A Dictionary of the English Language
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Abate (verb active)

View Scan · View Transcription · from page 54

View Scan · View Transcription · from page 54

To Aba'te. v.a. [from the French abbatre, to beat down.]

  1. To lessen, to diminish.

    Who can tell whether the divine wisdom, to abate the glory of those kings, did not reserve this work to be done by a queen, that it might appear to be his own immediate work? Sir John Davies on Ireland.

    If you did know to whom I gave the ring,
    And how unwillingly I left the ring,
    You would abate the strength of your displeasure.
    Shakesp. Merchant of Venice.

    Here we see the hopes of great benefit and light from expositors and commentators are in a great part abated; and those who have most need of your help, can receive but little from them, and can have very little assurance of reaching the Apostle's sense, by what they find in them. Locke's Essay on St. Paul's Epistles.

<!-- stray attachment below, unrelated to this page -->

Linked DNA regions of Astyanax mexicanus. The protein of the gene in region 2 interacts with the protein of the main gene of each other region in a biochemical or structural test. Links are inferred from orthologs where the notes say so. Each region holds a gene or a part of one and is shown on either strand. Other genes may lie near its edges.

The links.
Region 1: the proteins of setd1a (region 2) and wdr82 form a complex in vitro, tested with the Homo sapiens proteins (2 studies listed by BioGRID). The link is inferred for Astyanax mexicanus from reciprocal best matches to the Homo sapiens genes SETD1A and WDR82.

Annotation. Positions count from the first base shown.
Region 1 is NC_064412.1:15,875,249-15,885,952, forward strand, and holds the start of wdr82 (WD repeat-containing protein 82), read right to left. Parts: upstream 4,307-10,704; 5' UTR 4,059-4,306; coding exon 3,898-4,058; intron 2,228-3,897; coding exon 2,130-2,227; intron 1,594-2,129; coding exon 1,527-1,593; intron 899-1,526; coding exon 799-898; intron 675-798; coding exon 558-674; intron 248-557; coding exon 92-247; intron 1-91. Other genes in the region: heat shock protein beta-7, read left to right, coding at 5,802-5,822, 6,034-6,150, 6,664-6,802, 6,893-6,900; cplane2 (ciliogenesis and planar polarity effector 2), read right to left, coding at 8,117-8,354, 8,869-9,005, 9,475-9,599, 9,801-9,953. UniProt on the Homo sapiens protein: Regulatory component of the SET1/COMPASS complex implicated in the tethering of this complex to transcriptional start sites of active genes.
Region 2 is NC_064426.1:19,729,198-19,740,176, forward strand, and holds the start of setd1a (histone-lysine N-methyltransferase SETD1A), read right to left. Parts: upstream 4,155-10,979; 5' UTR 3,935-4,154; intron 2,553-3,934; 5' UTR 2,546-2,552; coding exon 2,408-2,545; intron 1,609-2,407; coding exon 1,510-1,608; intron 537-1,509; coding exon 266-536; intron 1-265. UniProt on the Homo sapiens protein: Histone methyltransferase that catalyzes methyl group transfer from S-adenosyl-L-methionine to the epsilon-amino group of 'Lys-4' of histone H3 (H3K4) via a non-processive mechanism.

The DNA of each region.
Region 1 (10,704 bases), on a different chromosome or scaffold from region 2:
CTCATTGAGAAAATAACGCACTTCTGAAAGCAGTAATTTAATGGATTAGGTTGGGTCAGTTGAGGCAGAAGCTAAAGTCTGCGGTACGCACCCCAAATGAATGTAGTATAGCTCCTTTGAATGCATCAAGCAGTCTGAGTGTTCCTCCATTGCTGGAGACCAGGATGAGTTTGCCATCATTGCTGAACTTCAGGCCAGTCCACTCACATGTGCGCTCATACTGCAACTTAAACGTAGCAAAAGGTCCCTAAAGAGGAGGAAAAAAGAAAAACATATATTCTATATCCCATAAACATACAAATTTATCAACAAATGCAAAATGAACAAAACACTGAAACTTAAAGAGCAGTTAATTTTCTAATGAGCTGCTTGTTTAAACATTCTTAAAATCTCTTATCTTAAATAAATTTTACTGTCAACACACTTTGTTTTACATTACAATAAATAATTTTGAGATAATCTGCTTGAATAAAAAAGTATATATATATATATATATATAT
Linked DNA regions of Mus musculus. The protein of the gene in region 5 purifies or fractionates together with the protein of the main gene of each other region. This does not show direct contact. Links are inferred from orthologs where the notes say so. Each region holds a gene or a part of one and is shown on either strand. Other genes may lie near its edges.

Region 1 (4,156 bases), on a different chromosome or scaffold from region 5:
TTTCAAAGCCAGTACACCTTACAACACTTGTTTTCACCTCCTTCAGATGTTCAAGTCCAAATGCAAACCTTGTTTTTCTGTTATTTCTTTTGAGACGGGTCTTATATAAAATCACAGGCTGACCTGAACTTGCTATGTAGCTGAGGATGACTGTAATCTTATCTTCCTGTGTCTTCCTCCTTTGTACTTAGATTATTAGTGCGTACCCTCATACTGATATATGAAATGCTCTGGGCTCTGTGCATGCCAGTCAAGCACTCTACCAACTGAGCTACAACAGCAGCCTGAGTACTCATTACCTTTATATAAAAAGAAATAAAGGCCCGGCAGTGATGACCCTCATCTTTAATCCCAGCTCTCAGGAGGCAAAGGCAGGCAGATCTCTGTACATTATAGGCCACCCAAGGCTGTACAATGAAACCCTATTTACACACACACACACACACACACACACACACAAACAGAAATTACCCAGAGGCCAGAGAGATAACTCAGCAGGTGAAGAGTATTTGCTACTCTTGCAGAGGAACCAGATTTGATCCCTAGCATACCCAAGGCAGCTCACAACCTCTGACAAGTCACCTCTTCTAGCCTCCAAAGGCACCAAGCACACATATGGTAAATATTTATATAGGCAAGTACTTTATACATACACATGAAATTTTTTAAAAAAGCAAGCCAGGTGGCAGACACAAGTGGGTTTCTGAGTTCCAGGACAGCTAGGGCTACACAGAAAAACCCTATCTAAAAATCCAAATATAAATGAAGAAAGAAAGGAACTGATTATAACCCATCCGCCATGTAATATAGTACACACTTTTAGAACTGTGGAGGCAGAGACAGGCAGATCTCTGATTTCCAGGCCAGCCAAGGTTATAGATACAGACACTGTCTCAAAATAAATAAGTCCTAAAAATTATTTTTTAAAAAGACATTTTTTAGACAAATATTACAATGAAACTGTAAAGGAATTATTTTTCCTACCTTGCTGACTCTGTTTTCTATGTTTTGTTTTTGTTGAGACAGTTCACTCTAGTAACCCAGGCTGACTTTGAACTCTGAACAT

2. To deject, or depress the mind.

    This iron world (the same he weeping says)
    Brings down the stoutest hearts to lowest state:
    For misery doth bravest minds abate.
    Spens. Hubberd's Tale.

    — — — — Have they power still
    To banish your defenders, till at length
    Your ignorance deliver you,
    As most abated captives to some nation
    That won you without blows?
    Shakesp. Coriolanus.

    Time that changes all, yet changes us in vain,
    The body, not the mind; nor can controul
    Th' immortal vigour, or abate the soul.
    Dryden's Æneid.

  3. In commerce, to let down the price in selling, sometimes to beat down the price in buying.

Sources: Shakespeare's Coriolanus (80) · Davies, John (45) · Dryden, John (788) · Locke, John (269) · Shakespeare's Merchant of Venice (83) · Spenser, Edmund (254)

Attributes: French (385) · Verb Active (289)

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Cite this page: Johnson, Samuel. "Abate (verb active)." A Dictionary of the English Language: A Digital Edition of the 1755 Classic by Samuel Johnson. Edited by Brandi Besalke. Last modified: November 23, 2013. http://johnsonsdictionaryonline.com/?p=114.


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